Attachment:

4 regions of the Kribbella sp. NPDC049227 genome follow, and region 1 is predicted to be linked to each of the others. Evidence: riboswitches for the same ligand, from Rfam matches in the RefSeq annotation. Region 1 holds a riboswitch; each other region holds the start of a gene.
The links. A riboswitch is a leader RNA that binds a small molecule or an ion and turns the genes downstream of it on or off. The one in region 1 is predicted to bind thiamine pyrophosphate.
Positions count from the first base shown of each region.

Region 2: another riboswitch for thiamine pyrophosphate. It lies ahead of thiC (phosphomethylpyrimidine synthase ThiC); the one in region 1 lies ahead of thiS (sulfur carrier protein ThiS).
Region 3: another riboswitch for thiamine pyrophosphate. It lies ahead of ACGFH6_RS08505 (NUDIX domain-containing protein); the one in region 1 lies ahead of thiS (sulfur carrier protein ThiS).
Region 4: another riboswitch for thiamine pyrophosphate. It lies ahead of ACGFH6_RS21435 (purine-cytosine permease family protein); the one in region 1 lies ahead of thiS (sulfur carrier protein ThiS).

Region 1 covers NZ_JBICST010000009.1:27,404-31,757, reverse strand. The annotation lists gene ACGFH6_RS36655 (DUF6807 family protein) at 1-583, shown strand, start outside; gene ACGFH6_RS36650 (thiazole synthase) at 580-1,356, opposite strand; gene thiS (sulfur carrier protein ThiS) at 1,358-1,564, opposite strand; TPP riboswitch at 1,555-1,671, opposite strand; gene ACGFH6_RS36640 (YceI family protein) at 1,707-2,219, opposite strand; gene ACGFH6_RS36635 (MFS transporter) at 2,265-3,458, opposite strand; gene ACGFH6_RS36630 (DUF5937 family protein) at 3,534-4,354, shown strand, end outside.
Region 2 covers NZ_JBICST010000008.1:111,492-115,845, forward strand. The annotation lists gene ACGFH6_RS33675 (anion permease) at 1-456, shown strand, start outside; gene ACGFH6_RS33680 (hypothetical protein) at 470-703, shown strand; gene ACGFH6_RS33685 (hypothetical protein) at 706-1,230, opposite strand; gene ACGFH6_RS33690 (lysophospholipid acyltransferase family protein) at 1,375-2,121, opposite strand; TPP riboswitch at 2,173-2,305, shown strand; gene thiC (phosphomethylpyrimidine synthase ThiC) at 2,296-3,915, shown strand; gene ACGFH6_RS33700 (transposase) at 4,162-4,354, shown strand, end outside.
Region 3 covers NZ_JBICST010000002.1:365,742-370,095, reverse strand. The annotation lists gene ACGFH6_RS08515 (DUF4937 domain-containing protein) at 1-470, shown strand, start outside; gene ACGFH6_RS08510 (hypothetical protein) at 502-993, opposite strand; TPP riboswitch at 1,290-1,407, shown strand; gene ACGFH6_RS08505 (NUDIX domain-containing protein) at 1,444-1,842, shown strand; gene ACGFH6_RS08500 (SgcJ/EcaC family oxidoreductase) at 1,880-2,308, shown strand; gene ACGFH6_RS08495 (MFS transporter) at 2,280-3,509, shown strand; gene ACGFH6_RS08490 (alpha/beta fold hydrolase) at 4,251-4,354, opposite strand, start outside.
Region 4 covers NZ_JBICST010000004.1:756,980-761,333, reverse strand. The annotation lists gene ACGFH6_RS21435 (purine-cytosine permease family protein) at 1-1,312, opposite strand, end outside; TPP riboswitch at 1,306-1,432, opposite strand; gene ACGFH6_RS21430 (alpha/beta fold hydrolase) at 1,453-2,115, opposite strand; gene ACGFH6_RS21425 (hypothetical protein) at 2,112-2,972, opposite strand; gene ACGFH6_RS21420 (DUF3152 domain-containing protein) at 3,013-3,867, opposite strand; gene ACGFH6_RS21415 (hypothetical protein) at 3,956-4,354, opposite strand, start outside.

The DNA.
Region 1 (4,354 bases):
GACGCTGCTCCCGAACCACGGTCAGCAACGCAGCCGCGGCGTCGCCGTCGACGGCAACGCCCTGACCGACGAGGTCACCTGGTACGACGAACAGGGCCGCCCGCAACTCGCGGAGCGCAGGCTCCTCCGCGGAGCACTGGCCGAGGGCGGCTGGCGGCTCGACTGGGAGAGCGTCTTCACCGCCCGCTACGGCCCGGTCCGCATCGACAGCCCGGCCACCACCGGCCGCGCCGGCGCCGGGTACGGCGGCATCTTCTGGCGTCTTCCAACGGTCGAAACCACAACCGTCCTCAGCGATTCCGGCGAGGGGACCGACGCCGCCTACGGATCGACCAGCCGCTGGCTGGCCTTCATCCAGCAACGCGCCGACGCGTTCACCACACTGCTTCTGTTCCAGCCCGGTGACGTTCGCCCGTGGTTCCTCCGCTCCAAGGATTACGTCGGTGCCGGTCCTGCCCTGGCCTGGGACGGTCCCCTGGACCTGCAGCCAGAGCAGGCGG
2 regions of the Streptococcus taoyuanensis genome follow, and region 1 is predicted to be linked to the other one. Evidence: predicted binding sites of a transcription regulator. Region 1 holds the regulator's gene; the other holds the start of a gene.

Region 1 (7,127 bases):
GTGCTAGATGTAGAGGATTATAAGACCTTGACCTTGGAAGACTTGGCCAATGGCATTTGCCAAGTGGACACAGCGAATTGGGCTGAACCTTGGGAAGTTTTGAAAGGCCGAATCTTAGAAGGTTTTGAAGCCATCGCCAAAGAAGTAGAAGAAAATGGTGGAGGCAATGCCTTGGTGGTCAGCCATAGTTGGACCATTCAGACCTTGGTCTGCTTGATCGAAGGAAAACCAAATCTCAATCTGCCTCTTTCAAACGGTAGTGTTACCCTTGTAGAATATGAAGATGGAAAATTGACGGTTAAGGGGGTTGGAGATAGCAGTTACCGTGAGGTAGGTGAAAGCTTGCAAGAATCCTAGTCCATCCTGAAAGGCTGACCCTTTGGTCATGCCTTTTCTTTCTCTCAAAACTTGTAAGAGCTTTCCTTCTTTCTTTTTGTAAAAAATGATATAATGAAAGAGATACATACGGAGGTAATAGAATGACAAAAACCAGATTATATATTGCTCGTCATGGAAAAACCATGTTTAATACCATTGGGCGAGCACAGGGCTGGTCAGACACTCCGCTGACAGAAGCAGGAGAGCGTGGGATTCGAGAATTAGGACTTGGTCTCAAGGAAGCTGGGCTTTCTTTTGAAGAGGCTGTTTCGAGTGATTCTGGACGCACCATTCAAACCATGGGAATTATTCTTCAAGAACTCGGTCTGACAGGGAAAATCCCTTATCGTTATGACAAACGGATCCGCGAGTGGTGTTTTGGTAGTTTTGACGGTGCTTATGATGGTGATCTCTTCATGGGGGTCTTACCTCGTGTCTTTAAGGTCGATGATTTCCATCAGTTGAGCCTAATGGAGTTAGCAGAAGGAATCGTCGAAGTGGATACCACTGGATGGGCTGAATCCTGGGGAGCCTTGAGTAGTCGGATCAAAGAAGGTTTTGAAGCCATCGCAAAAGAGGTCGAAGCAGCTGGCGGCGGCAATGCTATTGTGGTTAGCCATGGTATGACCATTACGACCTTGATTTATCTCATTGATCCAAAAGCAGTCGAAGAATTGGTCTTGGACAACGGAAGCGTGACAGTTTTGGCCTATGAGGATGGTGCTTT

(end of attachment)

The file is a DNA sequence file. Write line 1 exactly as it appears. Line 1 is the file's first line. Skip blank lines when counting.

4 regions of the Kribbella sp. NPDC049227 genome follow, and region 1 is predicted to be linked to each of the others. Evidence: riboswitches for the same ligand, from Rfam matches in the RefSeq annotation. Region 1 holds a riboswitch; each other region holds the start of a gene.